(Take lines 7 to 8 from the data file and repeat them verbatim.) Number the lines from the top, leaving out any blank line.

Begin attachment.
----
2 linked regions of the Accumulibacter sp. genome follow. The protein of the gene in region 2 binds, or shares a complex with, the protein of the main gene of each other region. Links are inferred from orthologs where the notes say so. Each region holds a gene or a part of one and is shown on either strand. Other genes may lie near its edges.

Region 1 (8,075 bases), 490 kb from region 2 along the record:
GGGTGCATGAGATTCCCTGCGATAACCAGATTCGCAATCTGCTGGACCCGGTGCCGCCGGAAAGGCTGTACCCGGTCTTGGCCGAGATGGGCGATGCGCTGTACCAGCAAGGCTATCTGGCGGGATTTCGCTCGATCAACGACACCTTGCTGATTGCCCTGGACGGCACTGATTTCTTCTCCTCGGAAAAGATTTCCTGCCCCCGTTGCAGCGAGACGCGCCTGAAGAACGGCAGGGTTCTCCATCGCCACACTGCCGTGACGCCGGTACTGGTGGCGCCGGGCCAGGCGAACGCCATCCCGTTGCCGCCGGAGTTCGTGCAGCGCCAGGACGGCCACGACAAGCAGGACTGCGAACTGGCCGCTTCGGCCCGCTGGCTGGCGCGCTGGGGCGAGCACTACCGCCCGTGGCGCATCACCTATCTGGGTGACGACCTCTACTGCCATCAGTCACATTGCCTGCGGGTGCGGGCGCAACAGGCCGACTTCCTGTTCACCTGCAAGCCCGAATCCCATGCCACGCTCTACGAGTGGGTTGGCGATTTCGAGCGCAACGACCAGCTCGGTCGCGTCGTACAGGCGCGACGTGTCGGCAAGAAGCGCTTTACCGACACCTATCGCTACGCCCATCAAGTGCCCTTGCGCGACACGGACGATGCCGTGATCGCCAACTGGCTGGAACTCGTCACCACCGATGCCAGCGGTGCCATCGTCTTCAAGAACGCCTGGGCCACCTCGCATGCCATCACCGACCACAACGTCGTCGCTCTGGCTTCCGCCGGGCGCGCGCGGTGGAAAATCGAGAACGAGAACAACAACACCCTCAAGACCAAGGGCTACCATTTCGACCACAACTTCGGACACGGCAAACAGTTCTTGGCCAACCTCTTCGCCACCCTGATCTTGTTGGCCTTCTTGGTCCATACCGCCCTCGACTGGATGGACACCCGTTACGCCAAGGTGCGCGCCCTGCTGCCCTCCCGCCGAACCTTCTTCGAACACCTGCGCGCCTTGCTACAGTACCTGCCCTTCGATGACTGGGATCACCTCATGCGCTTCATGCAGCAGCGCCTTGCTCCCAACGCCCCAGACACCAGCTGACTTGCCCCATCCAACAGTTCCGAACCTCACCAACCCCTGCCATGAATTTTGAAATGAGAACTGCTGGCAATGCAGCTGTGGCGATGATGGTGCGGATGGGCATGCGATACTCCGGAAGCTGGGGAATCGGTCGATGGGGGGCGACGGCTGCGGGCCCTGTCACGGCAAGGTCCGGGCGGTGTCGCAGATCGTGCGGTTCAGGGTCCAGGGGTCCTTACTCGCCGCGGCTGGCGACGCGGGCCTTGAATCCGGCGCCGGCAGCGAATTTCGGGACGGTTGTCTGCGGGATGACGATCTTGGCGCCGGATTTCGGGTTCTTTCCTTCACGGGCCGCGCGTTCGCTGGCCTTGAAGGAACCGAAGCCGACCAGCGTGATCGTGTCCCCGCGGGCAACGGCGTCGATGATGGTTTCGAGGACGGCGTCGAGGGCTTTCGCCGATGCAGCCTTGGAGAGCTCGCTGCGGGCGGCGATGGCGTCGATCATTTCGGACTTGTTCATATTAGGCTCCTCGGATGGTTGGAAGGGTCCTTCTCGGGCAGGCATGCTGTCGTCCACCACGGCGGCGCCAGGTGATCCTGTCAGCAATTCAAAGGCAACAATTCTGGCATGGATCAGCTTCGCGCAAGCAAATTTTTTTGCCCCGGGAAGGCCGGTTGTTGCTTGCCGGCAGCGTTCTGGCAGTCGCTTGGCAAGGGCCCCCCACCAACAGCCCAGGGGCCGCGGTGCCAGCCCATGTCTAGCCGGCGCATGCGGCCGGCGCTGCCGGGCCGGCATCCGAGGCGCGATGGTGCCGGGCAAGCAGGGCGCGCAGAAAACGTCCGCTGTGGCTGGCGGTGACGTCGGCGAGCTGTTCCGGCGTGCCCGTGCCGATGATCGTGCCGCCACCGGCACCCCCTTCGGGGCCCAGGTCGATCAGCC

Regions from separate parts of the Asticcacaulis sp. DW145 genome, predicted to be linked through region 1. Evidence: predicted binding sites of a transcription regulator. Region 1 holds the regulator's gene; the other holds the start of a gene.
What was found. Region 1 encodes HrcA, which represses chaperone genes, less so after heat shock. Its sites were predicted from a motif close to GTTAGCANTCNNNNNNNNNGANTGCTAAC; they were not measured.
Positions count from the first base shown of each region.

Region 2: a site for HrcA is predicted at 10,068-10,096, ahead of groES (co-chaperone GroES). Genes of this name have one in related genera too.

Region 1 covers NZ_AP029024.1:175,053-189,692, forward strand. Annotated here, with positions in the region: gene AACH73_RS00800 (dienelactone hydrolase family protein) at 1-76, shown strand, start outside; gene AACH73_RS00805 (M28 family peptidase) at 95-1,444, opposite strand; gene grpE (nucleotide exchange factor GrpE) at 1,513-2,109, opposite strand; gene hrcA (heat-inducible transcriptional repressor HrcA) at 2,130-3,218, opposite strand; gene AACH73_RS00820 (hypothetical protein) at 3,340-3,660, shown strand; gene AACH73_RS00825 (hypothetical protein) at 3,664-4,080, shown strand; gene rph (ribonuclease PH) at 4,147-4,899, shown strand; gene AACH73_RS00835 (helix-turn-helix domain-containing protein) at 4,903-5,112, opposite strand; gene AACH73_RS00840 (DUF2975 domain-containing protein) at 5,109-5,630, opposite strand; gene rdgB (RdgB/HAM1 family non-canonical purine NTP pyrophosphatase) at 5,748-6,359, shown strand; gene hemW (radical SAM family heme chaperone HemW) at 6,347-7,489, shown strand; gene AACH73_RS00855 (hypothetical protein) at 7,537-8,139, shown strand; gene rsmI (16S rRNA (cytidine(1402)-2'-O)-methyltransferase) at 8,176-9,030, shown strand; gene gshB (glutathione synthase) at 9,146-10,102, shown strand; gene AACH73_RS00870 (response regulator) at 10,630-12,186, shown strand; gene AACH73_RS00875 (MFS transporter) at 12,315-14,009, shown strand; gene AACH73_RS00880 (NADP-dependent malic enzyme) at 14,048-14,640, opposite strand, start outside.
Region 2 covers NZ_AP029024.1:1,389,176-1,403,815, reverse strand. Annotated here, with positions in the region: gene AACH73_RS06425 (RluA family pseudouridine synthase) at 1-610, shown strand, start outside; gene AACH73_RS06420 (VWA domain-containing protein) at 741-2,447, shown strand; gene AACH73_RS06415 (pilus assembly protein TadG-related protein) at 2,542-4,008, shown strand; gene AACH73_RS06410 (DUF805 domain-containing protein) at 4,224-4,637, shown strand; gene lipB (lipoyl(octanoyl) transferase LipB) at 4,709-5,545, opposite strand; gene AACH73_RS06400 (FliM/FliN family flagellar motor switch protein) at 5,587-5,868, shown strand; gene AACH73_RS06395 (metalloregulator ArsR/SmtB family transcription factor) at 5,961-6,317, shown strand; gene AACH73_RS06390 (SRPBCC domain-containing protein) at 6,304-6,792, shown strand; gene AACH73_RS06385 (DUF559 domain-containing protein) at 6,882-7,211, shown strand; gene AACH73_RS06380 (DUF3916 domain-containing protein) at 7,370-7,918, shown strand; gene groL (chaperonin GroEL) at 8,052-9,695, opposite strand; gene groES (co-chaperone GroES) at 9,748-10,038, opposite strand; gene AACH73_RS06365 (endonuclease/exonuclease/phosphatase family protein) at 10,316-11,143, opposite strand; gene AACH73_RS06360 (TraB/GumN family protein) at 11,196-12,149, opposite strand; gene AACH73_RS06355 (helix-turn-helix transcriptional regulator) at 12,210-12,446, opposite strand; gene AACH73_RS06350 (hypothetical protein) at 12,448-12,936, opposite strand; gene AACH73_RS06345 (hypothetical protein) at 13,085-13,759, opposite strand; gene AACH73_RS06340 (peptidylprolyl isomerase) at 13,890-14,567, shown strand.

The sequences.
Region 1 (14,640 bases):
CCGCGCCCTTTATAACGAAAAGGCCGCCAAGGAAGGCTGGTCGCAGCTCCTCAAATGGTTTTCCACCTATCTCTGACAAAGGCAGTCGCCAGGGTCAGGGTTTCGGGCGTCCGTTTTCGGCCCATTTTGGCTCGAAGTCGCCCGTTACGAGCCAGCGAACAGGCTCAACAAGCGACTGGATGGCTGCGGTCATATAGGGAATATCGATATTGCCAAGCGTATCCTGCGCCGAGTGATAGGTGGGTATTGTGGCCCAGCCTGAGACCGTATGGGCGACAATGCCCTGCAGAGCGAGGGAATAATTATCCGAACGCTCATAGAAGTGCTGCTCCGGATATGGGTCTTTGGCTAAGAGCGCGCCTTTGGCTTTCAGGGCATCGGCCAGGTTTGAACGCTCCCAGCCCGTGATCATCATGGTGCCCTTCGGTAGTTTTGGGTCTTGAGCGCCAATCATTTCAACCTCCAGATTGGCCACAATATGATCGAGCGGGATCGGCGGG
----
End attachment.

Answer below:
Region 2: a site for HrcA is predicted at 10,068-10,096, ahead of groES (co-chaperone GroES). Genes of this name have one in related genera too.

Region 1 covers NZ_AP029024.1:175,053-189,692, forward strand. Annotated here, with positions in the region: gene AACH73_RS00800 (dienelactone hydrolase family protein) at 1-76, shown strand, start outside; gene AACH73_RS00805 (M28 family peptidase) at 95-1,444, opposite strand; gene grpE (nucleotide exchange factor GrpE) at 1,513-2,109, opposite strand; gene hrcA (heat-inducible transcriptional repressor HrcA) at 2,130-3,218, opposite strand; gene AACH73_RS00820 (hypothetical protein) at 3,340-3,660, shown strand; gene AACH73_RS00825 (hypothetical protein) at 3,664-4,080, shown strand; gene rph (ribonuclease PH) at 4,147-4,899, shown strand; gene AACH73_RS00835 (helix-turn-helix domain-containing protein) at 4,903-5,112, opposite strand; gene AACH73_RS00840 (DUF2975 domain-containing protein) at 5,109-5,630, opposite strand; gene rdgB (RdgB/HAM1 family non-canonical purine NTP pyrophosphatase) at 5,748-6,359, shown strand; gene hemW (radical SAM family heme chaperone HemW) at 6,347-7,489, shown strand; gene AACH73_RS00855 (hypothetical protein) at 7,537-8,139, shown strand; gene rsmI (16S rRNA (cytidine(1402)-2'-O)-methyltransferase) at 8,176-9,030, shown strand; gene gshB (glutathione synthase) at 9,146-10,102, shown strand; gene AACH73_RS00870 (response regulator) at 10,630-12,186, shown strand; gene AACH73_RS00875 (MFS transporter) at 12,315-14,009, shown strand; gene AACH73_RS00880 (NADP-dependent malic enzyme) at 14,048-14,640, opposite strand, start outside.